Template: Infobox city in Turkey / Maintenance / County

Hasankeyf (Kurdish: Heskîf, Aramaic: Hesna / Hesno, Hsenkep or Hesno d- Kepo ) is an ancient fortress city on the Tigris, and a present-day district in the Turkish province of Batman.

The Turkish name literally means Hasankeyf Hasan's joy, which is a corruption of the Arabic name Hisn Keyfa. Hisn Keyfa means rock fortress or castle rock. The Romans called the city Kip ( h) as, KEPHE, Cepha, or Ciphas. This should in turn be derived from the Syriac word for Kifa rock.

From its foundation until the 12th century

The history of Hasankeyf is available only in the first centuries of the Christian era. The place was in that part of northern Mesopotamia, the since the 3rd century, both the (Eastern) Roman and the Persian Sassanids claimed. Therefore, the first rulers often changed. Well soon after 363, the Romans built here a frontier fortress, which should control the important Tigrisübergang: They called this border fortress Kiphas and was able to fend off the Sassanids in the following years, mostly; only 608 managed this under Khosrau II taking the place they but 630 gave back to the Romans. Well 638, in the course of Islamic expansion, then the Arabs conquered the place. Since then, the Christians of the area lived under Islamic suzerainty, first under the Umayyads, then the Abbasids. The Hamdanids ruled here from 906-990 and after them the Kurdish Marwaniden of 990-1096. Hasankeyf had no particular strategic importance for the Muslims until then.

From 1101 Hasankeyf was expanded under the Artukiden to the center. The Artukiden come from Artuk, a general of the Seldschukenherrschers Malik Shah I, from. They ruled until 1232, were active political actors and built the city of. They built a madrasa, water channels, the high- handed way to the castle, and a new bridge over the Tigris.

History from the 13th century

1232, the city fell to the Ayyubids. 1260 the city was overrun by the Mongols. Hulagu spared Hasankeyf, when he heard that its ruler was a Ayyubide. 1301, the city fell Hülegüs descendant Ghazan. After the destruction of the Ayyubid rebuilt the city again. Many of the buildings date from this period. From the middle of the 15th century the development stagnated. From 1461 to 1482 ruled the Akkoyunlar. The Ayyubid won Hasankeyf again though, then came but under the pressure of the Safavids. 1515 won the Ottomans this area, leaving the Ayyubid the administration of the city. This was a strategy of the Sultan, to win the local Kurdish rulers against the Safavids. The rule of the Ayyubid ended 1524 and the Ottomans beat Hasankeyf to the province of Diyarbakir.

In the 16th century, the city of 10,000 residents to have had, 60% of Christians. At that time belonging to Hasankeyf area, however, was larger and included all of Batman, Siirt and parts of Mardin. By the time Hasankeyf lost more and more in size and importance, but kept the Kurds the status of a place of worship or a national heritage. During the genocide against the Armenians 1915-1917 Hasankeyf was a major extermination because deportation routes crossed there.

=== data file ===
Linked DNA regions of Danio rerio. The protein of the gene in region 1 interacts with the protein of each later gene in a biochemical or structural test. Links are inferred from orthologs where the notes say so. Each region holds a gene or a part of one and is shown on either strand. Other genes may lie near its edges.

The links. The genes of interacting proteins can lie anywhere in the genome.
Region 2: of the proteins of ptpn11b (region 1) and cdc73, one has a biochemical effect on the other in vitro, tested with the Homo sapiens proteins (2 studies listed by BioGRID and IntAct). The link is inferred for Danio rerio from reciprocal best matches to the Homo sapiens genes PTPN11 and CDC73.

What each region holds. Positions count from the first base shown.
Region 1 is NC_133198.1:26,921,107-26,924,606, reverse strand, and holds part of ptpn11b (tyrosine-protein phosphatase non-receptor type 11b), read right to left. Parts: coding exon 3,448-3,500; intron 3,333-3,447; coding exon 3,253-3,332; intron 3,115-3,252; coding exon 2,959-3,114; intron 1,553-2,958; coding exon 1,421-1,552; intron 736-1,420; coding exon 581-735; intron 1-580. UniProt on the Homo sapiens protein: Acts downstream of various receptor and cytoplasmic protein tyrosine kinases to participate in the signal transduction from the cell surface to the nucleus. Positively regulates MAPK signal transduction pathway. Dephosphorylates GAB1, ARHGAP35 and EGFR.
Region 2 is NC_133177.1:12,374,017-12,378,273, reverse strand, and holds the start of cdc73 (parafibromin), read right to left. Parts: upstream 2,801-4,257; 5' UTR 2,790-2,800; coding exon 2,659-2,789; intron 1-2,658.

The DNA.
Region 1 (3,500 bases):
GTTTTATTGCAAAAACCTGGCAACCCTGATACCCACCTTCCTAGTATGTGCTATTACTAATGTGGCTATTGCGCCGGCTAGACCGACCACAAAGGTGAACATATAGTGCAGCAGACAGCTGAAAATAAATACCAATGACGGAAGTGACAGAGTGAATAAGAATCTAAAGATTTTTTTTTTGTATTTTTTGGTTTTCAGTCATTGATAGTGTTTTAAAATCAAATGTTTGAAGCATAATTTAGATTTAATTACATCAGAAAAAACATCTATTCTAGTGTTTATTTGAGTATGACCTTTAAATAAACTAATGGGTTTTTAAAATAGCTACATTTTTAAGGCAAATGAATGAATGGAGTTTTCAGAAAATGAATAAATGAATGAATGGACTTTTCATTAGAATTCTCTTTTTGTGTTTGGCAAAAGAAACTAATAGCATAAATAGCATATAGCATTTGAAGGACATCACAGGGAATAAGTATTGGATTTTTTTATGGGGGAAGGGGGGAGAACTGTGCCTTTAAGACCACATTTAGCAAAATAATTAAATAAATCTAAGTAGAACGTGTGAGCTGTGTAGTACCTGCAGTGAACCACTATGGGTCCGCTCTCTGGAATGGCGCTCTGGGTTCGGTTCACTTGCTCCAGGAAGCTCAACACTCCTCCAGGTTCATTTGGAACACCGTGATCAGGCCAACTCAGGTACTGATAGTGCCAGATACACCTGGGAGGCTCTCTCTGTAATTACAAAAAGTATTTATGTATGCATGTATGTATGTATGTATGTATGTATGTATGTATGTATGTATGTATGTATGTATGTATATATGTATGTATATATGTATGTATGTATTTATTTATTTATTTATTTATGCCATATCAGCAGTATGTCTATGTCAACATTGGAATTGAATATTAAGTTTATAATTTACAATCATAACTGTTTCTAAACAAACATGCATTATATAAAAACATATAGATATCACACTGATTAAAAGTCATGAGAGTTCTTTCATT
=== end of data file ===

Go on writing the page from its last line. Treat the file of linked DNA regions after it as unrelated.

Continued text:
The population declined dramatically in the last 20 to 30 years.

The controversial dam project

As part of the Southeastern Anatolia Project, the creation of many dams - as well as the Ilisu dam - in southeastern Turkey aims to plans of the Turkish government to put Hasankeyf under water. On the other hand stirs up today national, mostly Kurdish, and international protest. Despite this, Turkey has started in early August 2006 with the construction of the dam. On 15 December 2006 the Swiss Federal Council granted the company Alstom, Colenco, Maggia and Stucky export risk guarantees in the amount of 225 million francs for the Ilisu dam project. Of the approximately one hundred listed conditions should be at least 25 " satisfactorily " met.

On 26 March 2007 also approved the German and the Austrian Cabinet loan guarantees for the construction project involved local businesses, as the predetermined criteria are met. Parts of the ancient city should be enabled and set up in a cultural park again. Critics reported, however, that only a small part of the ancient treasures will be preserved.

The Switzerland stopped the export risk guarantee, just like Germany and Austria, despite significant improvements after the project requirements for the environmental and cultural heritage protection had not been satisfactorily met.

In February 2010, the Turkish Prime Minister Recep Tayyip Erdogan announced that his government has found a new lender and thus the dam can be built. The financing of the highly controversial project had become questionable after Germany, Austria and Switzerland were terminated in the summer of 2009 loan guarantees. According to current planning Hasankeyf will be flooded in 2016, therefore, for the most part.


  • Built in 1116 of Artukiden Fahrettin Karaaslan bridge, now in ruins. Parts of the old bridge were made of wood, which was removed when enemies threatened the city.
  • The artukidische Palace
  • The Ayyubid Ulu Cami
  • The small palace of the Ayyubid
  • Cliff dwellings
  • Zeynel Bey Mausoleum